Area of sector of first circle = $a \times \frac{r_{1} }{2}$ (because area of sector = $\pi r^{2}\times \frac{\theta }{360^{\circ}}=\left [ 2\pi r \times \frac{\theta }{360^{\circ}} \right ] \times \frac{r}{2}$ )
Area of sector of second circle = $a \times \frac{r_{2} }{2}$
Here we found that the area of sector is depending on radius of circles.
When the circle is same then radius is also same then the given statement is true.
But in case of different circles then the radius is also different
Hence the given statement is False.

### Question:10

The areas of two sectors of two different circles are equal. Is it necessary that their corresponding arc lengths are equal? Why?

True
Let the radius of first circle is r1 and of other is r2
Let the arc length of both circles are same.
Let the arc length is a.
length of arc (a)= $2\pi r \times \frac{\theta }{360^{\circ}}$
Area of sector of first circle = $a \times \frac{r_{1} }{2}$
(because area of sector = $\pi r^{2}\times \frac{\theta }{360^{\circ}}=\left [ 2\pi r \times \frac{\theta }{360^{\circ}} \right ] \times \frac{r}{2}=\frac{r \times a}{2}$ )
Area of sector of other circle = $a \times \frac{r_{2} }{2}$
Here we found that both areas are equal in the case of when r1 = r2
Hence the area of two sectors of two different circles would be equal only in case of both the circles have equal radii and equal corresponding arc length.
Hence it is necessary that their corresponding arcs lengths are equal.

### Question:11

Is the area of the largest circle that can be drawn inside a rectangle of length acm and breadth b cm (a >b) is $\pi$b2 cm2?Why?

False

Diameter of circle = b
Radius =$\frac{b}{2}$
Area =$\pi r^{2}=\pi \left (\frac{b}{2} \right )^{2}=\frac{1}{4}\pi b^{2}cm^{2}$
Here we found that the area of the largest circle is not equal πb2cm2.
Hence the given statement is False

### Question:12

Circumferences of two circles are equal. Is it necessary that their areas be equal? Why?

True
Use circumference of circle =$2 \pi r$
Let two circles having radius r1 and r2
Here it is given that their circumferences are equal
$2 \pi r_{1}=2 \pi r_{2}\\ \Rightarrow r_{1}= r_{2}$
We know that area of circle = $\pi r^{2}$
Area of circle with radius r1 = πr12
Area of circle with radius r2 = πr22 ……..(1)
Put r2 = r1 in (1) we get
πr22 = πr12
Hence the area of given circles are also equal because two circles with equal radii will also have equal areas.
Hence the given statement is True.

### Question:13

Areas of two circles are equal. Is it necessary that their circumferences are equal? Why?

True
Solution
Use area of circle $\pi r^{2}$
Let two circles having radius r1 and r2
Here it is given that their areas are equal
$\pi r_{1}^{2}=\pi r_{2}^{2}\\ \\ r_{1}^{2}= r_{2}^{2}\\ \\ r_{1}= r_{2}\\$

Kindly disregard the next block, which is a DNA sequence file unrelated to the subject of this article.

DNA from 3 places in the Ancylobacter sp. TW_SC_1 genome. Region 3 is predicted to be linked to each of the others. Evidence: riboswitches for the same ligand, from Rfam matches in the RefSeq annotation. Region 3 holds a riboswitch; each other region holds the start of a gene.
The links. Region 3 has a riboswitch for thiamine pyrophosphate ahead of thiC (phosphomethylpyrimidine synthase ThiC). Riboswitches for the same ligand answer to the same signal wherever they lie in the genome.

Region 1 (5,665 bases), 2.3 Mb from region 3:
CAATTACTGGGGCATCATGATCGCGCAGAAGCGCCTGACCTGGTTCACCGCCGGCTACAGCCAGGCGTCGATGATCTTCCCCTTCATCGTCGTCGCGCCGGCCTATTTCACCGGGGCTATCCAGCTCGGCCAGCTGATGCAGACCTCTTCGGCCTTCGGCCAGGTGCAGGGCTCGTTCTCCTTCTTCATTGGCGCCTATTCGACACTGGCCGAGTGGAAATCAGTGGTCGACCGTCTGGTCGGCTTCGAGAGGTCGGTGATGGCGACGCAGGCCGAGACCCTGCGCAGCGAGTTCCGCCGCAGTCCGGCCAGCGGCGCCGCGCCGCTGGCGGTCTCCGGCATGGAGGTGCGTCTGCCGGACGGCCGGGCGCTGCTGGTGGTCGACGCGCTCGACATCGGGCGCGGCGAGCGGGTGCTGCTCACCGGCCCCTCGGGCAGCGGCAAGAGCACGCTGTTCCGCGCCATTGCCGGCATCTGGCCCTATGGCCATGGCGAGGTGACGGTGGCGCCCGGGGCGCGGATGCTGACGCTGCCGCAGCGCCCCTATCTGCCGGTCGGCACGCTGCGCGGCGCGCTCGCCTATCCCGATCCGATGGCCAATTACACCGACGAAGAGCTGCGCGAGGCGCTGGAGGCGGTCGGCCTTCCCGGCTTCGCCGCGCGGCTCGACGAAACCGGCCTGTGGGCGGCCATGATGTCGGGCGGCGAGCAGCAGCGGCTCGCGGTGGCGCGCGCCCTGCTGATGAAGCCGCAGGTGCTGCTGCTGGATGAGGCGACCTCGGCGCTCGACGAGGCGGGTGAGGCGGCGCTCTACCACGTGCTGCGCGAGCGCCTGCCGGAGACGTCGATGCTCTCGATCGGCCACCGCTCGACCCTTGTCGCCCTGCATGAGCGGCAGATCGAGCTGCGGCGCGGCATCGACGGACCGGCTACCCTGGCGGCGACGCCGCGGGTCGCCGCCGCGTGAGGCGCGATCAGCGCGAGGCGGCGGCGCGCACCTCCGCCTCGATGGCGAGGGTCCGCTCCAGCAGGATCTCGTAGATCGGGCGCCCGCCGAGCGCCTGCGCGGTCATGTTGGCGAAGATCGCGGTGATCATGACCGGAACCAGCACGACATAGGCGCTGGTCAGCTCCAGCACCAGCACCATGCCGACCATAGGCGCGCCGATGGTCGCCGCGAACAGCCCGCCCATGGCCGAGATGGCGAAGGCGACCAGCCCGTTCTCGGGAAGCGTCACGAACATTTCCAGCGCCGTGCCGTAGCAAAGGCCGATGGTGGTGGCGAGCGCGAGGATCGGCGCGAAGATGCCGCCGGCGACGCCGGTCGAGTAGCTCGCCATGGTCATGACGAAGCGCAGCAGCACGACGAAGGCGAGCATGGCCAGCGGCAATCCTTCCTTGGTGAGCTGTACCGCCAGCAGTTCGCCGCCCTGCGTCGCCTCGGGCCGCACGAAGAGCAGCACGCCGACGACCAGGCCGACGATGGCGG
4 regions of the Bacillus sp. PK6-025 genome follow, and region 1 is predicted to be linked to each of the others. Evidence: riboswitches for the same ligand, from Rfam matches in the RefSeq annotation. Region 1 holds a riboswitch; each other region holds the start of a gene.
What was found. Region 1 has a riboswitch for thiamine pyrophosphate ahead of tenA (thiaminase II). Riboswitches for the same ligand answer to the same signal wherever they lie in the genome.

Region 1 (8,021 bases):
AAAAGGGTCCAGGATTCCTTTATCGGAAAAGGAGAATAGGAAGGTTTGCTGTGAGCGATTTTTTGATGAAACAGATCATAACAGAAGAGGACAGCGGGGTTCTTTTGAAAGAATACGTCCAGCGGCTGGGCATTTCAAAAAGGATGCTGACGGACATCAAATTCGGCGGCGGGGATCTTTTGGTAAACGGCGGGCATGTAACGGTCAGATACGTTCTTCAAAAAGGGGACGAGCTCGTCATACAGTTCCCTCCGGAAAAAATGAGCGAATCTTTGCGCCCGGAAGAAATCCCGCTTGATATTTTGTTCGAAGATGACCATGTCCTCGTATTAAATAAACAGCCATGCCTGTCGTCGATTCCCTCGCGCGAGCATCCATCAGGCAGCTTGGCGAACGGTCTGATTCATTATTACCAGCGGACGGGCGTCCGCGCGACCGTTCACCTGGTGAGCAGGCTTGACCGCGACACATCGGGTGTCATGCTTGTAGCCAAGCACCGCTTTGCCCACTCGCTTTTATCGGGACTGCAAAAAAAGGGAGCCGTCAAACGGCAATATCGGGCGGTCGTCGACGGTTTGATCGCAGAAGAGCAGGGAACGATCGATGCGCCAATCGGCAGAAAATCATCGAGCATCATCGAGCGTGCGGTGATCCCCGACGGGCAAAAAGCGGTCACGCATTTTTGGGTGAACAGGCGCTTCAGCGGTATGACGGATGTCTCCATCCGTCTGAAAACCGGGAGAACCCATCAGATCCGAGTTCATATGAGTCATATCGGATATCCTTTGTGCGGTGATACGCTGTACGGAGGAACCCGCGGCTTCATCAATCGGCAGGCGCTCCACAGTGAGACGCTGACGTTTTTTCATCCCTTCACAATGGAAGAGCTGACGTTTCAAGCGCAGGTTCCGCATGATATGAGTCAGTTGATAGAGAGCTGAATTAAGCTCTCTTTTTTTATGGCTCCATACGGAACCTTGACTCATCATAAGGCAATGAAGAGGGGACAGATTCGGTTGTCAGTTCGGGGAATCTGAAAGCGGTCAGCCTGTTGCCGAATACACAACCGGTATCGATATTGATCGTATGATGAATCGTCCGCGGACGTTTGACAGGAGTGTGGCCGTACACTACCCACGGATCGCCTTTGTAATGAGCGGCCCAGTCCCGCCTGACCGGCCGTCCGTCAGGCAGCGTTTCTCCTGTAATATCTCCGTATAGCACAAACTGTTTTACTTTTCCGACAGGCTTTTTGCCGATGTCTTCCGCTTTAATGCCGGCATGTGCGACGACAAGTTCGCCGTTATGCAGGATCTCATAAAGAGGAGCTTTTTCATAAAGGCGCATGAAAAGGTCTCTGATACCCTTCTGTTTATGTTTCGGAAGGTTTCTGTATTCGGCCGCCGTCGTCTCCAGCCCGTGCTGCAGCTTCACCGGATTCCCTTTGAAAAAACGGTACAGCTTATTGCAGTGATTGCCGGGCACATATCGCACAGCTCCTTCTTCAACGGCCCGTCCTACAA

We know that circumference of circle =$2\pi r$
Circumference of circle with radius r1 = 2πr1
Circumference of circle with radius r2 = 2πr2 …..(1)
Put r2 = r1 in (1) we get
2πr1 = 2πr2
Hence the circumference of given circle are also equal because two circles with equal radii will also have equal circumference.
Therefore, the given statement is True.

### Question:14

Is it true to say that area of a square inscribed in a circle of diameter p cm is p2cm2? Why?

False

In the figure we see that the diameter of circle is equal to diagonal of square
Hence, diagonal of square = p cm
Let side of square = a cm Using Pythagoras theorem we get
$\\p^{2}=a^{2}+a^{2}\\ p^{2}=2a^{2}\\ \frac{p^{2}}{2}=a^{2}\\ a=\frac{p}{\sqrt{2}}$
Area of square = side × side
$=\frac{p}{\sqrt{2}} \times \frac{p}{\sqrt{2}}=\frac{p^{2}}{2}cm^{2}$
Here we found that area of square is not equal to p2cm2.
Hence the given statement is False

### Question:1

Find the radius of a circle whose circumference is equal to the sum of the circumferences of two circles of radii 15 cm and 18 cm.

Solution
$\because$ Circumference of circle =$2 \pi r$
The radii of the two circles are $r_{1}=15 cm$ and $r_{2}=18 cm$
Let the circumference of these two are $C_{1}$ and $C_{2}$ respectively.
Let the circumference of required circle is C with radius R.
So according to question $C=C_{1}+C_{2}$
$2 \pi R=2 \pi r_{1}+2 \pi r_{2}\; \; \; \; \; \; \; \; (\because C=2 \pi r)\\ 2 \pi R=2 \pi(15+18)\\ R=33 cm$
Hence the radius of the required circle is 33cm.

### Question:2

[18.24 cm2]
Area of square =(side)2 ,
Area of circle =$\pi r^{2}$

Diagonal of square = Diameter of circle = 8 cm
Using Pythagoras theorem in $\triangle$ABC
$(AB)^{2}+(BC)^{2}=(8)^{2}\\ a^{2}+a^{2}=(8)^{2}\\ 2a^{2}=(8)^{2}\\ a^{2}=\frac{64}{2}\\ a=\sqrt{32}=4\sqrt{2}$
Area of square ABCD =a2
$=4\sqrt{2}\\ =32 cm^{2}$
Diameter of circle = 8 cm
Radius (r) =$\frac{8}{2}=4cm$
Area of circle = $\pi r^{2}\\$
$= 3.14 \times 4 \times 4=50.24 cm^{2}$
Area of shaded region = Area of circle – Area of square
=50.24 - 32
=18.24 cm2

### Question:3

Find the area of a sector of a circle of radius 28 cm and central angle 45°.